DWELL-Being, Vancouver – Building Community Resilience
An online discussion.
ADUs (Auxiliary Dwelling Units) – a climate-friendly solution to the need for housing.
- Supporting Homeowners Building ADUs
- Finances, Taxes and ROI
- Design, permits
- Contractors, Cohorts and Economy of Scale
- Neighborhoods and Villages
- Garden of Eating – Edible Landscapes
- Energy Use- Weatherize, Solarize
- Kingdom for A Car – Adopting fossil-free transportation
- Families and Aging-in-Place
- Rental management
Coming Soon! A Panel Discussion at the Fort Vancouver Library!
It’s been almost 50 years since Phil Ochs wrote, “I went far but it’s a time for walking, Look how far we’ve come, look how far.
A car, a car, my kingdom for a car…”
Bringing together knowledgeable professionals to help homeowners build Auxiliary Dwelling Units (ADUs) accelerates the creation of new housing and makes Vancouver and Clark County a better place to live for all.
House Concert in Home, Washington in 2004 It turned out that the house concert I thought was in Lakebay, Washington was actually in a nearby town called Home. There is something deeply comforting about the cosmic twist that would have me going Home to play this first...
Build Community Resilience
With electric vehicles, soon-to-be self-driving, able to take us from our door to our destination, we’ll need fewer garages. Instead of housing cars, garages can be converted into housing for people. This energy-efficient, affordable approach to creating new housing uses existing infrastructure and avoids the carbon cost of heavy equipment and new roads. It moderately increases density while retaining the essential charm of our neighborhoods. Density can support more local economic activity and transportation efficiencies.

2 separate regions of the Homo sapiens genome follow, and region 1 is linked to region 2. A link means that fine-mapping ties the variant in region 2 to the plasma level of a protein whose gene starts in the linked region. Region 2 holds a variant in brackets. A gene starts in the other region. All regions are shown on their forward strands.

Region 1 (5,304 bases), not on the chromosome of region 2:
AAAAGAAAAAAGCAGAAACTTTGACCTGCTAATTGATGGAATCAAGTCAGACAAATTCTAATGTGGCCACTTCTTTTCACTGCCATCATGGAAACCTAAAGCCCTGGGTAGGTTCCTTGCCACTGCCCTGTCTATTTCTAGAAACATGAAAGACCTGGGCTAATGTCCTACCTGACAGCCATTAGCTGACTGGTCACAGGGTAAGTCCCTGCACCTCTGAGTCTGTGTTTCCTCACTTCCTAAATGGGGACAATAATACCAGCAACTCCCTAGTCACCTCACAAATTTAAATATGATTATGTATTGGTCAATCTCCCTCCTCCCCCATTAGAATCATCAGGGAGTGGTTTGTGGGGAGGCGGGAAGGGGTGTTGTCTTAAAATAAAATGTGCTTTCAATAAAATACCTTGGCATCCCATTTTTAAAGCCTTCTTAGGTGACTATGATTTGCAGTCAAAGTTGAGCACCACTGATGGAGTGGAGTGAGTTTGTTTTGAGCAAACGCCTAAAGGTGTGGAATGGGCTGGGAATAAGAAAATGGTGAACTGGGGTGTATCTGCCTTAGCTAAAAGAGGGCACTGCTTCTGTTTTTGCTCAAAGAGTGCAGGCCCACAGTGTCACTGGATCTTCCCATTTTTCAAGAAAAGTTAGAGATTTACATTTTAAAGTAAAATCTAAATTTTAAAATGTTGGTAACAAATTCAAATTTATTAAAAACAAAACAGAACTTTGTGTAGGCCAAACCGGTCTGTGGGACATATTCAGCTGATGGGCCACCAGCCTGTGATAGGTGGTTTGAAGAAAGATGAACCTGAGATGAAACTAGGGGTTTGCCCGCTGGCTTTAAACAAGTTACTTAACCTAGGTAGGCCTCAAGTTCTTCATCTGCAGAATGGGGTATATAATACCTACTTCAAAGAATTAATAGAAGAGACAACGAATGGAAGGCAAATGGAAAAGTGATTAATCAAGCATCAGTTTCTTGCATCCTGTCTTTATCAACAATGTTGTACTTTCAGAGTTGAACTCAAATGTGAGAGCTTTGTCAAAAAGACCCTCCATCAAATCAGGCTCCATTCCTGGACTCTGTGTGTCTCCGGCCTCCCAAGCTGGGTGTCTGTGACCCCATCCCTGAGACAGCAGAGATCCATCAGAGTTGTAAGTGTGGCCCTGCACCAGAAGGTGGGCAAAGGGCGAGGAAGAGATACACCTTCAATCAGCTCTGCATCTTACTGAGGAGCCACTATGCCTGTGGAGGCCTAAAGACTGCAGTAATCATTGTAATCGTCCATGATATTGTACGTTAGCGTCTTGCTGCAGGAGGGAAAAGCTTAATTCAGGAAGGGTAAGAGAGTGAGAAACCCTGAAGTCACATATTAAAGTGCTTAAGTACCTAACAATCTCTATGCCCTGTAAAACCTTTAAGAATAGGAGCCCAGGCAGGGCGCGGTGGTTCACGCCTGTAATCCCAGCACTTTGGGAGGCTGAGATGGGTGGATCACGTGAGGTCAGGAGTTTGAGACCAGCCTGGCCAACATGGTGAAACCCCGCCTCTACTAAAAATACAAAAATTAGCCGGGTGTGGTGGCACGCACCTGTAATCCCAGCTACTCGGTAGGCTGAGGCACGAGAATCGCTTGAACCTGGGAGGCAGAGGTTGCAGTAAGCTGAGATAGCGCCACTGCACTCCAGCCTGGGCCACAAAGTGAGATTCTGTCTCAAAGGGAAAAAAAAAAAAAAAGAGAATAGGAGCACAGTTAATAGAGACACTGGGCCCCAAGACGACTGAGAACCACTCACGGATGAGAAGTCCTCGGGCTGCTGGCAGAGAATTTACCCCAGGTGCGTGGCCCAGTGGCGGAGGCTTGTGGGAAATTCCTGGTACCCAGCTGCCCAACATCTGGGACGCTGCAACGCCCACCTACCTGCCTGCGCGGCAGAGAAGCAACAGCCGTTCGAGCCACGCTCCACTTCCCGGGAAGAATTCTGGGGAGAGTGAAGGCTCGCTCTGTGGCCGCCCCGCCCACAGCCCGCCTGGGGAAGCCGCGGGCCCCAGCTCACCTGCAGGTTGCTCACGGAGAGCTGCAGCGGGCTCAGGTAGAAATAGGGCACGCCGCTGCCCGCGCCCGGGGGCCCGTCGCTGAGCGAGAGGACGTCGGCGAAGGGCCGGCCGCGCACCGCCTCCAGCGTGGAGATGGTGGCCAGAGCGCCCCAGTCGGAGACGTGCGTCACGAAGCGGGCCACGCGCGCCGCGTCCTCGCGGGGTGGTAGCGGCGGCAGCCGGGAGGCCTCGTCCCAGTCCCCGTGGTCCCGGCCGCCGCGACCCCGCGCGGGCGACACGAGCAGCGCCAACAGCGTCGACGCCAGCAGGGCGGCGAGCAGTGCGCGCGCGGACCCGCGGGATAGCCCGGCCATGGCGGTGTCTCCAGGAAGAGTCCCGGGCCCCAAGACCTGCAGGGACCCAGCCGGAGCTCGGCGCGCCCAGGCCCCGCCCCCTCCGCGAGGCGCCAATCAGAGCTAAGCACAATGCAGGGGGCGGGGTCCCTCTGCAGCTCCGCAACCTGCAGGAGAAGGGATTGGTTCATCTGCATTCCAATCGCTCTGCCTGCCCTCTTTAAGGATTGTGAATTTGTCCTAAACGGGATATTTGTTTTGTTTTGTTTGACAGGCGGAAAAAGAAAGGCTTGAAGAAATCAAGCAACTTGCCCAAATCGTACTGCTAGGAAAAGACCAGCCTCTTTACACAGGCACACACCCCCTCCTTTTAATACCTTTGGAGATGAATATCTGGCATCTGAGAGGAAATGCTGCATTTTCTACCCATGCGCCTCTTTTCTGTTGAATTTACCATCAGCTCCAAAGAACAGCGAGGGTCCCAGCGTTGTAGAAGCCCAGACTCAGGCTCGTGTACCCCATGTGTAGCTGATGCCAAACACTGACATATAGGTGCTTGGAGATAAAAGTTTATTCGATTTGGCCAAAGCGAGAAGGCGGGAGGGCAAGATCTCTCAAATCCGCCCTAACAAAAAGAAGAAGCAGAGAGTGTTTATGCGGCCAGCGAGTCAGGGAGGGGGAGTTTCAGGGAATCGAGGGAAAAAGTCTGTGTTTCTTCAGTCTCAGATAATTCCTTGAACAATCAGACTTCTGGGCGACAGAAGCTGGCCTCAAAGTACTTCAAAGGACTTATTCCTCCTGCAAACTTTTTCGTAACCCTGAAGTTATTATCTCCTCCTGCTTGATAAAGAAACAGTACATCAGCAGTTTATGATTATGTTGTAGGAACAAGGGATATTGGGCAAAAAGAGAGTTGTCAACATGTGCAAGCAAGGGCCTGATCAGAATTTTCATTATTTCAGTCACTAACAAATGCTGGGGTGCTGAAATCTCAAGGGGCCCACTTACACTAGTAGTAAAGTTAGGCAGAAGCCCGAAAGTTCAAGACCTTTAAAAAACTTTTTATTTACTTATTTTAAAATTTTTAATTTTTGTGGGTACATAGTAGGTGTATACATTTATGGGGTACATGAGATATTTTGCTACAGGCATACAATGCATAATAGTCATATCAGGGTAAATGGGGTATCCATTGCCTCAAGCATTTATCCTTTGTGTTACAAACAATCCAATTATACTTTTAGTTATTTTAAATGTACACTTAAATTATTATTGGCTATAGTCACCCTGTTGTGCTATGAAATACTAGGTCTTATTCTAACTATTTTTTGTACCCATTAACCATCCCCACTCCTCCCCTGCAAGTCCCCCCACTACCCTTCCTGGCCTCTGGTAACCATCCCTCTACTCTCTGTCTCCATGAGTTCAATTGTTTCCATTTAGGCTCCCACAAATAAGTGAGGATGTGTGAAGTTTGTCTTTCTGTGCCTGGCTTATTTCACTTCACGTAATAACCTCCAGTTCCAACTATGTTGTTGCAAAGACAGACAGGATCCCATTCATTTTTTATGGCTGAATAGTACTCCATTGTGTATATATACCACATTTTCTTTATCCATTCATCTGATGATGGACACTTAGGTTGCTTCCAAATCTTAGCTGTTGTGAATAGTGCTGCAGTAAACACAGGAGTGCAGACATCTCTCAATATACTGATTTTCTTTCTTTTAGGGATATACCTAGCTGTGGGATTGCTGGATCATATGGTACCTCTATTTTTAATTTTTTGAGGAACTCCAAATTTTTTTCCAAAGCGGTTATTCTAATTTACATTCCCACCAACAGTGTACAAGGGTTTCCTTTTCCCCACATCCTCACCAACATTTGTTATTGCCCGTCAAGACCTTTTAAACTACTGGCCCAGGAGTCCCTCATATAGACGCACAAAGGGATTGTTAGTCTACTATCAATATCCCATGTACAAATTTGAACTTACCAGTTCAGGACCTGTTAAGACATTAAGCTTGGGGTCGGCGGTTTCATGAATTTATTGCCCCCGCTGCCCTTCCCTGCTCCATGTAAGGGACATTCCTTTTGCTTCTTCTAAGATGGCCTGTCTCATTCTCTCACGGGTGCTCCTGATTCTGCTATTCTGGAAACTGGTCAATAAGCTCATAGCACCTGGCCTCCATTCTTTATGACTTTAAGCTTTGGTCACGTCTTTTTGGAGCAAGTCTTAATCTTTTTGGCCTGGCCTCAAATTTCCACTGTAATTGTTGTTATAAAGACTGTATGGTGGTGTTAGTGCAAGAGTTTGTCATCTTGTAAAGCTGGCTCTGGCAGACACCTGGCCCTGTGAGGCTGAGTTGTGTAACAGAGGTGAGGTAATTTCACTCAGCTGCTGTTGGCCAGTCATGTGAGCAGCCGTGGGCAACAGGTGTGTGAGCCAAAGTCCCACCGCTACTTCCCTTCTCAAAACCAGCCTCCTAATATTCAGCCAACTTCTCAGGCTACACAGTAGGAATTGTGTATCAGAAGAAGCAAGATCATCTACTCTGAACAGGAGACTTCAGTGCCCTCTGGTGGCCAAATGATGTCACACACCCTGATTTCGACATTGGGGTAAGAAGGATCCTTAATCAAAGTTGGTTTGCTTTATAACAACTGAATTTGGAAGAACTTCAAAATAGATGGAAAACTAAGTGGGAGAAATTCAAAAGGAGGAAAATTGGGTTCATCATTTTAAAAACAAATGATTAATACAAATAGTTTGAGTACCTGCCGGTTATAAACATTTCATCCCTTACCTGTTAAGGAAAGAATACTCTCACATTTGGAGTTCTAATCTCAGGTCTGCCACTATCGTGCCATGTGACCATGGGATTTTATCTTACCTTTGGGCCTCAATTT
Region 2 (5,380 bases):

Imagine trading in the expense of car ownership for rental income and reduced housing costs. While remodeling the garage, other improvements can be made including weatherization, solar installation, replacing lawns with edible landscaping, planting or pruning trees to improve solar gain during winter and summer shade.
This will create community resilience with more housing, locally produced food, meaningful work, and healthier, more connected lives – all while reducing our reliance on fossil fuel. Climate activists, homeowners, housing groups, neighborhood organizations, city planners, building contractors, lenders, transportation experts, taxi drivers, solar installers, gardeners, arborists and other volunteers will all be needed to make this happen.
Climate change and new transportation options are upon us. Let’s work together creating the future we want for our community and planet.